My oldest of three children recently moved to New York to begin his career in advertising.
I have helped lots of friends and even their kids with job searches and career advice over the years (call it my avocation). Since this was my own child, in addition to helping with his job search strategy after college, I also wanted to leave him with some nuggets of advice for a successful career, most of which are messages he has heard many times (whether he wanted to or not).
So as an extension of my avocation to help others with life and career transitions, I am sharing this advice not only with my son, but also with you. Here are 11 keys for a successful career:
- Ask questions. It is the best way to learn. Better to ask questions then to act like you know it all. It's OK to say, "I am not sure, but I will get back to you with an answer by the end it the day."
- Be honest always. That's with yourself and with others. Your integrity is your most important asset, and it hard to establish and easy to lose.
- Clear communication requires clear thinking. Clarify your thoughts with an outline before writing them down, and think before you speak.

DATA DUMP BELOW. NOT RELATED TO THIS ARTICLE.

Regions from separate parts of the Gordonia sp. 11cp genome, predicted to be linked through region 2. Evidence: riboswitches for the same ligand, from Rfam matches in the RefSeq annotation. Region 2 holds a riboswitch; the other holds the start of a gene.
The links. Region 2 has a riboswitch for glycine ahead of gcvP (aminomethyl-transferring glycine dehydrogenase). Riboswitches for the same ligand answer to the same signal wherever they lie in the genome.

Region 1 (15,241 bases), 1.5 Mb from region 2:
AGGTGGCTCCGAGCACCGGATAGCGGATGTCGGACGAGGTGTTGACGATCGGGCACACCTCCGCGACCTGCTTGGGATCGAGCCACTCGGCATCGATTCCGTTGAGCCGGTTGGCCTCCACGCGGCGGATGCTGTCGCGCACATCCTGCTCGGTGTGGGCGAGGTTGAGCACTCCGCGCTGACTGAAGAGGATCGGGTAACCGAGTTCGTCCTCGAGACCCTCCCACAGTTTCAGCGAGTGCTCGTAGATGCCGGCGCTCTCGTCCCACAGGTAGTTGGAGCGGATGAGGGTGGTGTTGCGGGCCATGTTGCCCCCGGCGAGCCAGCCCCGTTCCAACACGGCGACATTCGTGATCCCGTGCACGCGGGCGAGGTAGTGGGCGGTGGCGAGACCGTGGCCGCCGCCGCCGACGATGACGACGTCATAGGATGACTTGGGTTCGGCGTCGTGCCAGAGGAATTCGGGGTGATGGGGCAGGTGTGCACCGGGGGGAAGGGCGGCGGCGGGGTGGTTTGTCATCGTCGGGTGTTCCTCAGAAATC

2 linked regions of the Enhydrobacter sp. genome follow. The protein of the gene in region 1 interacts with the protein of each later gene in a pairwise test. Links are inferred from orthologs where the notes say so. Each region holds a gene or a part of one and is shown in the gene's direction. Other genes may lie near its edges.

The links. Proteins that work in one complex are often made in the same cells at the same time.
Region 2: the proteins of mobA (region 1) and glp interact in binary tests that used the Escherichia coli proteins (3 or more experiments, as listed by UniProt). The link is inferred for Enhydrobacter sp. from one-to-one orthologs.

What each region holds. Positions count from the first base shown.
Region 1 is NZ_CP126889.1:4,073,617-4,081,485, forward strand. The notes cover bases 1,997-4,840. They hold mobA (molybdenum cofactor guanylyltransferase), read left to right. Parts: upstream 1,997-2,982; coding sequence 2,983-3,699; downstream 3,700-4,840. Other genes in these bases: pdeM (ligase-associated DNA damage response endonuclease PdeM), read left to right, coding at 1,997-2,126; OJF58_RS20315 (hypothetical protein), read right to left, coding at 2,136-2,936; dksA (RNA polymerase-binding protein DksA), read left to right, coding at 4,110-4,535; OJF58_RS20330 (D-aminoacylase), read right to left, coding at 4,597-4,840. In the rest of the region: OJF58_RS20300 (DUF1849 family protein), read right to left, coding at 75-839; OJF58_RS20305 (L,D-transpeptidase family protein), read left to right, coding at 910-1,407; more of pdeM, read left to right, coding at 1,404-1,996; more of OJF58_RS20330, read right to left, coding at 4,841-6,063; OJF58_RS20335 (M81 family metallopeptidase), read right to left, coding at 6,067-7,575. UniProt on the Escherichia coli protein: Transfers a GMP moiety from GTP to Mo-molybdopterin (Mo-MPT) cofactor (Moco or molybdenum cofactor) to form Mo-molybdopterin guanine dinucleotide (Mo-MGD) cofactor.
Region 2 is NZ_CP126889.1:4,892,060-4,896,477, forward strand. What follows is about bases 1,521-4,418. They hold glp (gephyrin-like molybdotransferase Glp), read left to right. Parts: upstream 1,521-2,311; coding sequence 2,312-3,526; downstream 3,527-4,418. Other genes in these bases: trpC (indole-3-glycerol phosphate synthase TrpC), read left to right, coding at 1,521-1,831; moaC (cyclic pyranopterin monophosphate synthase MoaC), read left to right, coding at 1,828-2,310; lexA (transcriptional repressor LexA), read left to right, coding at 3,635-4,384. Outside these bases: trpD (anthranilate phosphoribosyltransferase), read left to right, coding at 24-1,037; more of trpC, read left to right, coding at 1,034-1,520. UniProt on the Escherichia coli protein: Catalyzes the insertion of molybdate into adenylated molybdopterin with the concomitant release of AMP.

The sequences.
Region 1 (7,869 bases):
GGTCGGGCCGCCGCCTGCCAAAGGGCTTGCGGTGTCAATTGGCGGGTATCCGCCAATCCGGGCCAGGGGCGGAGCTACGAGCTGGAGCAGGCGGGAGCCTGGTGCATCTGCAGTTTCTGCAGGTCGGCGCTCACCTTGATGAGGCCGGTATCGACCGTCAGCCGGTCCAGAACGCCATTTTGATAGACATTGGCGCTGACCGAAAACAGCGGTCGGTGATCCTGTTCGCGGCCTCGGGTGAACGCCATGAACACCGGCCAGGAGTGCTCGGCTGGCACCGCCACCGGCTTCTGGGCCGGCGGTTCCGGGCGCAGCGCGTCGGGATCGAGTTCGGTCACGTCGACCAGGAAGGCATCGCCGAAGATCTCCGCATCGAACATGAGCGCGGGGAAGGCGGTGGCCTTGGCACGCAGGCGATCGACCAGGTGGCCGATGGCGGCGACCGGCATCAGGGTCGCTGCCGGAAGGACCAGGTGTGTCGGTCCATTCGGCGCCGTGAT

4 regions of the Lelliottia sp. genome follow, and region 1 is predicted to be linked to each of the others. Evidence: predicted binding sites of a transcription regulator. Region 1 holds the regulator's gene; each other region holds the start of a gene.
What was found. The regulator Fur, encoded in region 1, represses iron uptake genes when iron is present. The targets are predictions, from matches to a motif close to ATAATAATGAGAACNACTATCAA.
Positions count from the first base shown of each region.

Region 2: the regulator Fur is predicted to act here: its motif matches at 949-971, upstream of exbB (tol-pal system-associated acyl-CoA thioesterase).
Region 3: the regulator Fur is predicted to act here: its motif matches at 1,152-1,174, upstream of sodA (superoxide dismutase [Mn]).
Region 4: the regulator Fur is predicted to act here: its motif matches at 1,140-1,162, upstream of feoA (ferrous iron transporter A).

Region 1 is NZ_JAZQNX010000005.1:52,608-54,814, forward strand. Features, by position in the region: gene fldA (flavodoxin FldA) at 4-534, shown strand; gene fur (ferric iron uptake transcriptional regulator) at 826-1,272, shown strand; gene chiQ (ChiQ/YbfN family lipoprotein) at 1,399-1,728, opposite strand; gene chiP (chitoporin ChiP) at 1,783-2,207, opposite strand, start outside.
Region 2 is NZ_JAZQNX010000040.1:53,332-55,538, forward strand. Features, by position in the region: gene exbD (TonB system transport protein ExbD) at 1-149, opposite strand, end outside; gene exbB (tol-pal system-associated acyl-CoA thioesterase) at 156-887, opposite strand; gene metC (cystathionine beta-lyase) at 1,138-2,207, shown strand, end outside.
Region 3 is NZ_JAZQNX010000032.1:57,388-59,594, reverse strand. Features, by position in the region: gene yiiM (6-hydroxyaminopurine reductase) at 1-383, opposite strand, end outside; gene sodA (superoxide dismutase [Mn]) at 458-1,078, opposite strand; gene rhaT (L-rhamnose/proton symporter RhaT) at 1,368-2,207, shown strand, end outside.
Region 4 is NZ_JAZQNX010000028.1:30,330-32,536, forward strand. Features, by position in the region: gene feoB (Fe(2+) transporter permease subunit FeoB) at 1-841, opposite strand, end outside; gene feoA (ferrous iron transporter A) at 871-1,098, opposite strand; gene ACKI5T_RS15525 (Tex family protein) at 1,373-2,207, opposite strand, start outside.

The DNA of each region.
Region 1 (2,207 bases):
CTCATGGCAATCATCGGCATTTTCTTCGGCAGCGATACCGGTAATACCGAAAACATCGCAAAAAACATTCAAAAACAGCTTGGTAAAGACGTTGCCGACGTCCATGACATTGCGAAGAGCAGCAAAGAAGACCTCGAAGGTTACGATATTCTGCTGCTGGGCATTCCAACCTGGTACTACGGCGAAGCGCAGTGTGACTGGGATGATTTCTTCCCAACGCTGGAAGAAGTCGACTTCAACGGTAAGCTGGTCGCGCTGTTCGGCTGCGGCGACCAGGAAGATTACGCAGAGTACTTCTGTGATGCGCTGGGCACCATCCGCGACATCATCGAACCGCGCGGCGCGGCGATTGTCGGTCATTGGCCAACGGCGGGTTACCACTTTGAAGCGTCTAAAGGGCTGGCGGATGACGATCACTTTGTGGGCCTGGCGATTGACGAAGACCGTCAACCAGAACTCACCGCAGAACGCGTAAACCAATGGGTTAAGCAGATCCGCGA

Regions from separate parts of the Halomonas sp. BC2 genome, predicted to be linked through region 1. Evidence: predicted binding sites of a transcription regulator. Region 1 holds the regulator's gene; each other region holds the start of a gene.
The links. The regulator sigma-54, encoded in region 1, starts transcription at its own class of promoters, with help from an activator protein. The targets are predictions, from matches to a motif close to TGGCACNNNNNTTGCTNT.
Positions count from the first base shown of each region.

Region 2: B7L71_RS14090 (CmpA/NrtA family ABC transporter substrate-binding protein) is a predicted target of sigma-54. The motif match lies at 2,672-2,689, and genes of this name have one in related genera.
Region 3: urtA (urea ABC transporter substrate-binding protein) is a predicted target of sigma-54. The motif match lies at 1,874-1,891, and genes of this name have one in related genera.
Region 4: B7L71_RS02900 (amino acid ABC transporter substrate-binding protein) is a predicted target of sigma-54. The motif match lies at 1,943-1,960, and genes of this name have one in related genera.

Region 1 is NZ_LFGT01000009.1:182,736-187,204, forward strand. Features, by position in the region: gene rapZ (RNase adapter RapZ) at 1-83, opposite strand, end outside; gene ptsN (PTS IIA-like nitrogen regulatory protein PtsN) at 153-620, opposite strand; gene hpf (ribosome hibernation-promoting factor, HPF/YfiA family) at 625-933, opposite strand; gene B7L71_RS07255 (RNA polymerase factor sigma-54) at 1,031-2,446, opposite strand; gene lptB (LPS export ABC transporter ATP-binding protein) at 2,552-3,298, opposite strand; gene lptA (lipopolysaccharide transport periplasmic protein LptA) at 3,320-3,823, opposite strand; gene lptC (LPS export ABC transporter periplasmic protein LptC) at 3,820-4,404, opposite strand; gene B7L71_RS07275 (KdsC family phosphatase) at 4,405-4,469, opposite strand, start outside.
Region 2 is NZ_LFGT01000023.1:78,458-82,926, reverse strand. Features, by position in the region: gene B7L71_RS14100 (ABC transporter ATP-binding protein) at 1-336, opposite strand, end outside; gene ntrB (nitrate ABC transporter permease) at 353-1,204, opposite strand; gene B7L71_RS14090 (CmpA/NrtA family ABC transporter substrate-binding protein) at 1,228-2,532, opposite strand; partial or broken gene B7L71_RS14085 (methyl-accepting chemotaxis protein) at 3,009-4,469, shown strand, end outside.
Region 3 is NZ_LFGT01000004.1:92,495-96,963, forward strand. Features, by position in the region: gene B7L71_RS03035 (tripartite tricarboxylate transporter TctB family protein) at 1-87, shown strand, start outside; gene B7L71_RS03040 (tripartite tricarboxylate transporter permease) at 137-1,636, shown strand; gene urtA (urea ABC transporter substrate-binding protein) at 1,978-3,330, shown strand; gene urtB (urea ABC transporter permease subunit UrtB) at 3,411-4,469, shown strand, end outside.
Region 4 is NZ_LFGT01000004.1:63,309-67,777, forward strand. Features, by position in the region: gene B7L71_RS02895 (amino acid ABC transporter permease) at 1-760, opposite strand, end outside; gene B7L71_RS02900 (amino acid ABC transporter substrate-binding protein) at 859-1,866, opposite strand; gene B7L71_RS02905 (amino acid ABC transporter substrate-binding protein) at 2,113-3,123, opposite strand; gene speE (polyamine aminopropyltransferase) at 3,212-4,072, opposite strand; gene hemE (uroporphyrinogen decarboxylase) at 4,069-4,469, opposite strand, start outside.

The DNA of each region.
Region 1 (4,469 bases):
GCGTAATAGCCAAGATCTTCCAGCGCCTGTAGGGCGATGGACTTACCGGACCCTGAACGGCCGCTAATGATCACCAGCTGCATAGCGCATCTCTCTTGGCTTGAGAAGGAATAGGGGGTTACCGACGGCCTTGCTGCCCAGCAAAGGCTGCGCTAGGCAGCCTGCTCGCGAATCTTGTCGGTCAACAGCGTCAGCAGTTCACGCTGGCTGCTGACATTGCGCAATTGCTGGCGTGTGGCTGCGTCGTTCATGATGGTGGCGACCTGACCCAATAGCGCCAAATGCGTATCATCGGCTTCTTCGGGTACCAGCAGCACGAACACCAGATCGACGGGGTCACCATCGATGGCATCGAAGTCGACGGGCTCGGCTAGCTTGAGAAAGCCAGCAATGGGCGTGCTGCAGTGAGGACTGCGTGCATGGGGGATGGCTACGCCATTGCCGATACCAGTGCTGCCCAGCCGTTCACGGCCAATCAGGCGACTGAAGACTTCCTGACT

- Maintain a high Say/Do ratio. The best way to do this is to be cautious about what you commit to. Before you commit to a deadline (when work is due), always look at your timeline (when work actually gets done) to ensure you can keep your commitment.
- Keep it simple. Fewer concisely expressed words (written or spoken) are more powerful than long, flowery statements, at least in the business world.
- Accept responsibility. If you make a mistake, admit it, sincerely apologize then immediately take action to fix it and prevent it from happening again.
- Listen. The one with the most power in the room is the person who LISTENS well, then offers input that integrates others' comments with a unique solution or perspective.
- Work hard. There is no substitute for hard work - show up early, leave late and be valuable in-between.
- Be a team player. Find ways to help others succeed. That is the ultimate job of a leader - to shine a light on others versus yourself. Others will see the leadership potential in you if you do this well. Leadership is a role you assume, not a job title.
- Always be prepared. Before any meeting or interaction, do your research, arrive with good questions or solutions to problems.
- Take initiative and follow-up. These are the bookends of success. Anticipate the needs of others. Use the 3 W's - What, Who and When - to clarify actions each party must take after meetings or conversations in the hallway.